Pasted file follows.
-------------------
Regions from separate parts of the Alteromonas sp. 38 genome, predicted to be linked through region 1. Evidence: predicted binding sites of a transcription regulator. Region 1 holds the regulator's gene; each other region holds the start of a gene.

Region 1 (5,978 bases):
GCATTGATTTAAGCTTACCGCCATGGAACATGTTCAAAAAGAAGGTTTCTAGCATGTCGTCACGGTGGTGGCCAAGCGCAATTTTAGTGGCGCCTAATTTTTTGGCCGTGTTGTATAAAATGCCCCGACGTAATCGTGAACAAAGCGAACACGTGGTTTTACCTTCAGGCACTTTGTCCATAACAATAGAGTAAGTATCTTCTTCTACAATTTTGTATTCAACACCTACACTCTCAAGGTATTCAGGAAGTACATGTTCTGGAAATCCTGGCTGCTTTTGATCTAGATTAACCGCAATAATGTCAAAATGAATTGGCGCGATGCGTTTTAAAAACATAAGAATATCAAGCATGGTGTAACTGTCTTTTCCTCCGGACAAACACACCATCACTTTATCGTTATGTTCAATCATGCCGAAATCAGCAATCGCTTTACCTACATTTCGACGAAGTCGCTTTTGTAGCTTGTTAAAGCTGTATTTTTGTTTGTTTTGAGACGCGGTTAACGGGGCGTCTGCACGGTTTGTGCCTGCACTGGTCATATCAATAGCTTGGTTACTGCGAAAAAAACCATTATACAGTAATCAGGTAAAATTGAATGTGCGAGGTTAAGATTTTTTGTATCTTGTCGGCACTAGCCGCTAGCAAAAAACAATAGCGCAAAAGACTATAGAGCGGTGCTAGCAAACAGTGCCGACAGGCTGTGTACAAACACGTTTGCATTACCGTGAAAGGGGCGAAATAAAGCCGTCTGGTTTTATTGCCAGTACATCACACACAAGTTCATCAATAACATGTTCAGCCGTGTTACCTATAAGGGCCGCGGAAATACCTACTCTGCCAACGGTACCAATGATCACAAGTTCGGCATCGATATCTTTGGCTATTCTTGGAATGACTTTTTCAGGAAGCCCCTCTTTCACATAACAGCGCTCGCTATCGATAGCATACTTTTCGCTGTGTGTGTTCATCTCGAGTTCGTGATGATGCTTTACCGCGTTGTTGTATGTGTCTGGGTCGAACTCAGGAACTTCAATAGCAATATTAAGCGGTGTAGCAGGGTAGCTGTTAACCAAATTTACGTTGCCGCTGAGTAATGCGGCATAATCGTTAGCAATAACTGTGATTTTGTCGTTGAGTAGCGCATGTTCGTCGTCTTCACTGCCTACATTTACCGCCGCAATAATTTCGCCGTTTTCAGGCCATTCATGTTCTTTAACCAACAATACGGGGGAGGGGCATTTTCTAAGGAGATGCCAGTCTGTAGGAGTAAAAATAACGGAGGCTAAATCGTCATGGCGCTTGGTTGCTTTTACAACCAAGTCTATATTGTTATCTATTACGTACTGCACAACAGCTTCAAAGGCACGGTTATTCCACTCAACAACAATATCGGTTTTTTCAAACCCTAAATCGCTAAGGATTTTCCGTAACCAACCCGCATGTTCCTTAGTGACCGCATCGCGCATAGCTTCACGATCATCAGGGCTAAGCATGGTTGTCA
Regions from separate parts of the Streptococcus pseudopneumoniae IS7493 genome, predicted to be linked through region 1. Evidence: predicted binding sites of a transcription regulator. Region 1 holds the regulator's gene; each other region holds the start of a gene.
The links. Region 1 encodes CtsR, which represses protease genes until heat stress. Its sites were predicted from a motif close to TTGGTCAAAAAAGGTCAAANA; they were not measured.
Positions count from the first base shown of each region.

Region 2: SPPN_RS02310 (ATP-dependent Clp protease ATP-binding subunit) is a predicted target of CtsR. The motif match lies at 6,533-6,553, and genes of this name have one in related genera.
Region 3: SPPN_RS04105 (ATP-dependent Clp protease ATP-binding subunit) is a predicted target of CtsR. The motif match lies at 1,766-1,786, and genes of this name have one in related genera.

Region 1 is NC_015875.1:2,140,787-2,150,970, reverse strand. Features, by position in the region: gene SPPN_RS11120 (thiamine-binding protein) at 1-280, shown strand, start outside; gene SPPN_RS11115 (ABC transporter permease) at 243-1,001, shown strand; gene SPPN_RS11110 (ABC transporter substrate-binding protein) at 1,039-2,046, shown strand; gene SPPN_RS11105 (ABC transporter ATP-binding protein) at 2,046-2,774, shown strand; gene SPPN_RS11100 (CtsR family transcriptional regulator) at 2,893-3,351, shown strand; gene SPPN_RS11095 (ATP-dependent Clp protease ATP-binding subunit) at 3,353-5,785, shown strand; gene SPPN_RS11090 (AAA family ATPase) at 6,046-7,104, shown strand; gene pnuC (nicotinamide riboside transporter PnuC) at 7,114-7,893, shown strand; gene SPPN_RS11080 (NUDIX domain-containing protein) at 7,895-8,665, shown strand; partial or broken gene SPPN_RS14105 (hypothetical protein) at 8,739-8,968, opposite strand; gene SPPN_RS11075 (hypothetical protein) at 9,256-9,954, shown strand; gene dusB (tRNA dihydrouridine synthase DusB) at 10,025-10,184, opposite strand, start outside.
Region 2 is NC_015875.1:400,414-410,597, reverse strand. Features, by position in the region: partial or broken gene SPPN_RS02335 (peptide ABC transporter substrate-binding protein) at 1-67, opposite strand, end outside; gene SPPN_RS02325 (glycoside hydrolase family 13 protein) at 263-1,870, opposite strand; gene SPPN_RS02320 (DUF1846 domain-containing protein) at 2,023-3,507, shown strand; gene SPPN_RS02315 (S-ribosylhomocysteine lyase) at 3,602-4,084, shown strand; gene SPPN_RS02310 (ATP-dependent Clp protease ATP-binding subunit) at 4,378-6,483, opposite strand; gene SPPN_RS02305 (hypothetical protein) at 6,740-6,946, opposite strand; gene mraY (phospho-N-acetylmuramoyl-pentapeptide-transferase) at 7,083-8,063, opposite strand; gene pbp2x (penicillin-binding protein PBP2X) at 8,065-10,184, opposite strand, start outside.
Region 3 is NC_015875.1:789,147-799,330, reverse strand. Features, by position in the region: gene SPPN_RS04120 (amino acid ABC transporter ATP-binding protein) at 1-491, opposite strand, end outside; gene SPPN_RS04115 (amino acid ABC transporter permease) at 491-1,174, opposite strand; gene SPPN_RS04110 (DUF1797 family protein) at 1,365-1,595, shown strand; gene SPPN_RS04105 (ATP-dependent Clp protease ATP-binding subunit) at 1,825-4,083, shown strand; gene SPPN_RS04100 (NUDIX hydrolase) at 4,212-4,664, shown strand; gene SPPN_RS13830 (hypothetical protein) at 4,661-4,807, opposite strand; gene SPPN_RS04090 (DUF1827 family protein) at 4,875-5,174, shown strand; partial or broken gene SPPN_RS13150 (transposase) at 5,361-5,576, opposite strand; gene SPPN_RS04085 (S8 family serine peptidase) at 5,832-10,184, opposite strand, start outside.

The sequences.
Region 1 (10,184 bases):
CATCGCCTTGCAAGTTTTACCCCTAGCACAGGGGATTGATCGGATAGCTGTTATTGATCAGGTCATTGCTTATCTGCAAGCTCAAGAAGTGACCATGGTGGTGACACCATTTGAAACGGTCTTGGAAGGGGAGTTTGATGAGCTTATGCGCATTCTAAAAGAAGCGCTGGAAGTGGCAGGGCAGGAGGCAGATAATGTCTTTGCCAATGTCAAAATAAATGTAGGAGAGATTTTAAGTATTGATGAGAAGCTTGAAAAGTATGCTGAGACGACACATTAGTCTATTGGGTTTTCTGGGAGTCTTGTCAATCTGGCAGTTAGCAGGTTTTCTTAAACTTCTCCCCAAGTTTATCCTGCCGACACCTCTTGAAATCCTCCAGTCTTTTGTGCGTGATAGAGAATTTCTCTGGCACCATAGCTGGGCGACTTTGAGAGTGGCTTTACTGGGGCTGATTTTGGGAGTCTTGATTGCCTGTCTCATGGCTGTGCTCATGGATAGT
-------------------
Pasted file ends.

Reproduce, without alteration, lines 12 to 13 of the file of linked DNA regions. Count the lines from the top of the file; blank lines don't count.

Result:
The sequences.
Region 1 (10,184 bases):